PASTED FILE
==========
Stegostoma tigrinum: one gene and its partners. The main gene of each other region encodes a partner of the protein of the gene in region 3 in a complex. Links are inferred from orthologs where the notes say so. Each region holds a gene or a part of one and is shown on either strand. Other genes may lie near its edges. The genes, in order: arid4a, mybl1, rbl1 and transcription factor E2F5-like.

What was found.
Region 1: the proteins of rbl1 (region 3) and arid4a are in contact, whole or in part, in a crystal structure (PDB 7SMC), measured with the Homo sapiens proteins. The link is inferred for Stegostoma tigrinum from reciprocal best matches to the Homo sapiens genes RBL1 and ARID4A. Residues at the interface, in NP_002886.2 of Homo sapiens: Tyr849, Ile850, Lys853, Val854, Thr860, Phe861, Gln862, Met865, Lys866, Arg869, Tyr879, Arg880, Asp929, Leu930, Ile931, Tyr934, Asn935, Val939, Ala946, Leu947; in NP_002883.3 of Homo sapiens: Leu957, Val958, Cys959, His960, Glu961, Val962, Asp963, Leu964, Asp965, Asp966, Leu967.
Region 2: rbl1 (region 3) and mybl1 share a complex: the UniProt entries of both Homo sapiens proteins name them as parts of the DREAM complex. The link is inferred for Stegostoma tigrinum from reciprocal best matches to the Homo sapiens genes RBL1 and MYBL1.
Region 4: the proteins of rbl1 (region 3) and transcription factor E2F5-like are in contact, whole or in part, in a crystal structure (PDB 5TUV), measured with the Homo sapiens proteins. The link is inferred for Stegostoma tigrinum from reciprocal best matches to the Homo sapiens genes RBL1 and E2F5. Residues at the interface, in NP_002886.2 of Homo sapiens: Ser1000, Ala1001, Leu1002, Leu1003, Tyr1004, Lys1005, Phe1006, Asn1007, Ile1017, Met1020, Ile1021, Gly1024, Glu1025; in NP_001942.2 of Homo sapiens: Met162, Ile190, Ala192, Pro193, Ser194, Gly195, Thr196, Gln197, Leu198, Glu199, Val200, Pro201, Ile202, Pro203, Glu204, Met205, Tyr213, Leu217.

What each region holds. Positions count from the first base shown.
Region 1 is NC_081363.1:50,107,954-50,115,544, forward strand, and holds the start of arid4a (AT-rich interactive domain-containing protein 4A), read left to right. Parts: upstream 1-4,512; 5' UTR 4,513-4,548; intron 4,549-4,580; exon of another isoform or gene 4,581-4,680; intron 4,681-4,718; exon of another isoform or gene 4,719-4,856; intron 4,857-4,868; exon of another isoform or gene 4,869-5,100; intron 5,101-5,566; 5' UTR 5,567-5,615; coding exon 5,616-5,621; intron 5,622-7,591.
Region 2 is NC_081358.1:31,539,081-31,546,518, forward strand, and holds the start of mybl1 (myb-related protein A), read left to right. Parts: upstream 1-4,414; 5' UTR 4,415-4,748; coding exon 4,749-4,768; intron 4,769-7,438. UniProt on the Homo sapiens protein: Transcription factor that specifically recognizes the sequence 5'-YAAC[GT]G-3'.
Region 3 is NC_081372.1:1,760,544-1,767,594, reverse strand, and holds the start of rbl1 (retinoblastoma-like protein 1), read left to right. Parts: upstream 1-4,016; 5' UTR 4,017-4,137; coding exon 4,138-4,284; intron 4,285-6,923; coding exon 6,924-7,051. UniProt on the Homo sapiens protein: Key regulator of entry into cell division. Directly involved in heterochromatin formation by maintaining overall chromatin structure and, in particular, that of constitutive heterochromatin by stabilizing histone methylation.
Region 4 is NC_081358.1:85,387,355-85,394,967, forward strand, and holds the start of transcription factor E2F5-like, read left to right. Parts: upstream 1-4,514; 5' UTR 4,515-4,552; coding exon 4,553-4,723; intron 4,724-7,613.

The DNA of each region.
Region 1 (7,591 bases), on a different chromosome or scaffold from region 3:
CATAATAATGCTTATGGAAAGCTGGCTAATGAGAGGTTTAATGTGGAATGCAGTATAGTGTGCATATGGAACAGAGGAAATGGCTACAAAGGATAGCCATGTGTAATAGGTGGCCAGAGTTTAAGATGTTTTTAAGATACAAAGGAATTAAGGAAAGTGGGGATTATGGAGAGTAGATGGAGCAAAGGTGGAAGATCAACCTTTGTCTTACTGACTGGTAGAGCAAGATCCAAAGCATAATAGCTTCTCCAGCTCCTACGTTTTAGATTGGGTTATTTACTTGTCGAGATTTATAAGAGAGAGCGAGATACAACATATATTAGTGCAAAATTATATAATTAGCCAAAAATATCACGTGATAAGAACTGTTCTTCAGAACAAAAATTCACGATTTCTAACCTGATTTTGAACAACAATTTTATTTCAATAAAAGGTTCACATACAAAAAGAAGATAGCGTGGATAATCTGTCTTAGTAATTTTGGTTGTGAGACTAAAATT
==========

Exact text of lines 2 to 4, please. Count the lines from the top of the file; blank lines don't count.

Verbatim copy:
What was found.
Region 1: the proteins of rbl1 (region 3) and arid4a are in contact, whole or in part, in a crystal structure (PDB 7SMC), measured with the Homo sapiens proteins. The link is inferred for Stegostoma tigrinum from reciprocal best matches to the Homo sapiens genes RBL1 and ARID4A. Residues at the interface, in NP_002886.2 of Homo sapiens: Tyr849, Ile850, Lys853, Val854, Thr860, Phe861, Gln862, Met865, Lys866, Arg869, Tyr879, Arg880, Asp929, Leu930, Ile931, Tyr934, Asn935, Val939, Ala946, Leu947; in NP_002883.3 of Homo sapiens: Leu957, Val958, Cys959, His960, Glu961, Val962, Asp963, Leu964, Asp965, Asp966, Leu967.
Region 2: rbl1 (region 3) and mybl1 share a complex: the UniProt entries of both Homo sapiens proteins name them as parts of the DREAM complex. The link is inferred for Stegostoma tigrinum from reciprocal best matches to the Homo sapiens genes RBL1 and MYBL1.